Hong Kong schools could do more to promote flu shots
During the Christmas holidays, public hospitals were again overwhelmed by patients infected with seasonal influenza.
While recruiting private doctors and leasing beds from private hospitals could alleviate the shortage of health services in public hospitals, the government should also make more concerted efforts to promote influenza vaccination among the vulnerable groups in the city, especially schoolchildren.
According to Department of Health data, about 65,000 primary schoolchildren received flu shots in the 2016-17 flu season, so only 18.7 per cent of the 349,008 primary schoolchildren were protected through the subsidy vaccination programmes. Given the relatively low participation rate in these programmes by schoolchildren, the Education Bureau must offer more incentives for school principals to educate parents and schoolchildren about the benefits of taking flu shots.
In this flu season, the bureau has distributed the Centre for Health Protection letter “2017/18 Seasonal Influenza Vaccination Arrangement for Children” to primary schools, kindergartens and child care centres. But, the bureau does not collect data from schools about how many schoolchildren have had flu shots. Schools are not required to inform the bureau whether they have arranged vaccination activity on campus for students following the Department of Health recommendation.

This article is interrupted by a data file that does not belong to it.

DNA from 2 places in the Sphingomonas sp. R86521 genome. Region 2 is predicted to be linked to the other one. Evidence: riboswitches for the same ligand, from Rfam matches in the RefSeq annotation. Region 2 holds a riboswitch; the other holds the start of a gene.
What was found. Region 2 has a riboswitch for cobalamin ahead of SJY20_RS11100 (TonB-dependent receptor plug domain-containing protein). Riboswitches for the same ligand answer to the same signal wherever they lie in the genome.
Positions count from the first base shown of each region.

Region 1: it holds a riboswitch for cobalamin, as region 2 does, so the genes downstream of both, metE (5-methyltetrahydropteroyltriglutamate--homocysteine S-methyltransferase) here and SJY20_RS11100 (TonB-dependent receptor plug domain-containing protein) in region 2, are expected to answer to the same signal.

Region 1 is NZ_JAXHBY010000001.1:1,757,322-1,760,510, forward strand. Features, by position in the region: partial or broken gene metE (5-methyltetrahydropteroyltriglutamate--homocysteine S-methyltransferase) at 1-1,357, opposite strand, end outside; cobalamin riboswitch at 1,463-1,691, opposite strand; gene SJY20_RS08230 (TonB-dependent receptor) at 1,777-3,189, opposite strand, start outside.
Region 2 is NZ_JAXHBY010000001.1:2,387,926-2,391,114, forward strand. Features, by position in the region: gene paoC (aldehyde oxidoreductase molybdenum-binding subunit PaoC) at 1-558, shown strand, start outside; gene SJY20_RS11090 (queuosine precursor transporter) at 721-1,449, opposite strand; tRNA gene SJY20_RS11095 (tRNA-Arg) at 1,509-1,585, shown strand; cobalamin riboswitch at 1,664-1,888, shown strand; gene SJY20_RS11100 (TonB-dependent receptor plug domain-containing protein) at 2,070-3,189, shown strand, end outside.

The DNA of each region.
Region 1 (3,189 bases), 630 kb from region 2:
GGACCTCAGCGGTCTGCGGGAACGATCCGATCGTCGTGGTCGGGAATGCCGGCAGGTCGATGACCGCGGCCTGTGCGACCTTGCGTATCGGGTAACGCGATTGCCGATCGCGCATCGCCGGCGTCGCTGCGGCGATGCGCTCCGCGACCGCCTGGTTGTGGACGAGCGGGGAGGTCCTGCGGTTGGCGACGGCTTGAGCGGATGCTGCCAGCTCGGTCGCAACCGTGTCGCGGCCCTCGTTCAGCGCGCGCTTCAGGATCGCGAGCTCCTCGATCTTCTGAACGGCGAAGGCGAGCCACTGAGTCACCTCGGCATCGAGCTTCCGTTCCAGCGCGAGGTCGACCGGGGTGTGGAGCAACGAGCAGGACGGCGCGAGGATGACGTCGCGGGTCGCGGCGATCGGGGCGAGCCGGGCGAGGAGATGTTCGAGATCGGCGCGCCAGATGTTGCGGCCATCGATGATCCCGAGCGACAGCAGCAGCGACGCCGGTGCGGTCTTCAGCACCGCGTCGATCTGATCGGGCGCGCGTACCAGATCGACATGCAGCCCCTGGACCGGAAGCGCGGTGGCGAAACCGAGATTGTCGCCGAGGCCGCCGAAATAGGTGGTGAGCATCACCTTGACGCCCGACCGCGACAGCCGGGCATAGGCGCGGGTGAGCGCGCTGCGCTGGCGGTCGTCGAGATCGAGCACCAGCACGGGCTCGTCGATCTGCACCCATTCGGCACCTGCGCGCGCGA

To hold school principals accountable for promoting flu vaccinations, the bureau should collect data about vaccination administration for schoolchildren from individual schools and develop an incentive scheme to reward schools where the children are more active in taking flu shots. More resources should also be provided to schools so children can be inoculated more conveniently on campus.
To better inform public health policymaking, a more comprehensive health record system is needed to monitor flu infection cases among schoolchildren. The Centre for Health Protection monitors the activity of seasonal influenza in the community through tracking the influenza-like illness consultation rates at 64 general outpatient clinics under the Hospital Authority and around 50 private general practitioners. Yet, the data has no breakdown into age groups. Nor are the vaccination records of the individual patients collected by the system.
The Department of Health should collaborate with the Education Bureau to collect more data about influenza and vaccination activity in order to assess the overall effectiveness of influenza vaccination and target flu shot promotion to schoolchildren with a higher risk of flu infection.
Simon Wang, Kowloon Tong